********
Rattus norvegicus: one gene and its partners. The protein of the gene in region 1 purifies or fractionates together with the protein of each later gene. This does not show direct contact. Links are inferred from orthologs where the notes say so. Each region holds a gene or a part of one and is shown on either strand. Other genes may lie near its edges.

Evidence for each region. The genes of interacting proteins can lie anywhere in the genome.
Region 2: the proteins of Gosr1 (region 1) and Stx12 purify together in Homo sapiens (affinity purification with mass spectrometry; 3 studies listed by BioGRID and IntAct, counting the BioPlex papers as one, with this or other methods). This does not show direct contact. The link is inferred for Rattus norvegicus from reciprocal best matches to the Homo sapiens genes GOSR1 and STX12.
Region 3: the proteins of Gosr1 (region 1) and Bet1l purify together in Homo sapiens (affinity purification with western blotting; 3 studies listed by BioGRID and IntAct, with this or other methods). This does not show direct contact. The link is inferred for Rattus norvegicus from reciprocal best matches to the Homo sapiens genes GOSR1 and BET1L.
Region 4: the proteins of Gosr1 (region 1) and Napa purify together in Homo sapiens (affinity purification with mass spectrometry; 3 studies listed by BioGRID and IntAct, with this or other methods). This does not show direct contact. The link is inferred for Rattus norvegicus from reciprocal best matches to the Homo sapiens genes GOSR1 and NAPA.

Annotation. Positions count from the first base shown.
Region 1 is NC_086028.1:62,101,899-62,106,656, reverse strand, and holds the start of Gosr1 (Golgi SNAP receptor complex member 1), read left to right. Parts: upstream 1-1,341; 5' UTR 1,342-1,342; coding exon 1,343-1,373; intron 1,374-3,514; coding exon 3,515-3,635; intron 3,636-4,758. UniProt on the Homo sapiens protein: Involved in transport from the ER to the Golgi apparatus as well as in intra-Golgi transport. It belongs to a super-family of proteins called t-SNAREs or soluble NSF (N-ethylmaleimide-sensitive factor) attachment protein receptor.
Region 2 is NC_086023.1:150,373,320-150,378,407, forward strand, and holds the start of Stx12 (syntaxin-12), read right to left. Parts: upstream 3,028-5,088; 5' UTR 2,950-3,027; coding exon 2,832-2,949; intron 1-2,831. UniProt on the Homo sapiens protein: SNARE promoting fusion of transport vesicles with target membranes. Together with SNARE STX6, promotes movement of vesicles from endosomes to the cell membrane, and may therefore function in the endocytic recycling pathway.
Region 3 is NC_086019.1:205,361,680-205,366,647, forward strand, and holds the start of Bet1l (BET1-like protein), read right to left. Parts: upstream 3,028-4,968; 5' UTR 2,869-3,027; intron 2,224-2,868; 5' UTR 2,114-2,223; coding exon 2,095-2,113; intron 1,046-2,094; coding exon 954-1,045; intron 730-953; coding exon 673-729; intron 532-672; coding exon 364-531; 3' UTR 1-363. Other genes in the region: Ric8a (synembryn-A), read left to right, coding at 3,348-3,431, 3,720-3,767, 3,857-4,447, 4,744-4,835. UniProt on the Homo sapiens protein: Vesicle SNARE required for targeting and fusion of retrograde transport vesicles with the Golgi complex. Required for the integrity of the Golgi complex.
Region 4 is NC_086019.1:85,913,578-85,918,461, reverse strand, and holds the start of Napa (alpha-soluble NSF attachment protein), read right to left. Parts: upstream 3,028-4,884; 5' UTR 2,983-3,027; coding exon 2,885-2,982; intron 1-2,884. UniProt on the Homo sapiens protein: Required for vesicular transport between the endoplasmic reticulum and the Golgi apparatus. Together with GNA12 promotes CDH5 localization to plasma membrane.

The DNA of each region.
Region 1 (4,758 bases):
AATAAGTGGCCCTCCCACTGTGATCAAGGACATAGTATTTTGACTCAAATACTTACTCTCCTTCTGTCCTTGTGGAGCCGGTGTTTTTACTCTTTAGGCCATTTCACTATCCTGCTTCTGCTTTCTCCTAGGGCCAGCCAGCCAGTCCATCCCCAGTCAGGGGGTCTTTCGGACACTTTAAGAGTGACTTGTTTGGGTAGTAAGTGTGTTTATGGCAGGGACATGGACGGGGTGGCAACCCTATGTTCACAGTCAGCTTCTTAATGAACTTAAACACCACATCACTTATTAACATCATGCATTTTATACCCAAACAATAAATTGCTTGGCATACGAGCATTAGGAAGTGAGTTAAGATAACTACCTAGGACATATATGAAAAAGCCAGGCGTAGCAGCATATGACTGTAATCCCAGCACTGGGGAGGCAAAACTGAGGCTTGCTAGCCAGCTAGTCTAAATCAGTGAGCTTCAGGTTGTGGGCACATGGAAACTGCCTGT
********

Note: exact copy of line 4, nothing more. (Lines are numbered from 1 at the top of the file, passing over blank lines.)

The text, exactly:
Region 3: the proteins of Gosr1 (region 1) and Bet1l purify together in Homo sapiens (affinity purification with western blotting; 3 studies listed by BioGRID and IntAct, with this or other methods). This does not show direct contact. The link is inferred for Rattus norvegicus from reciprocal best matches to the Homo sapiens genes GOSR1 and BET1L.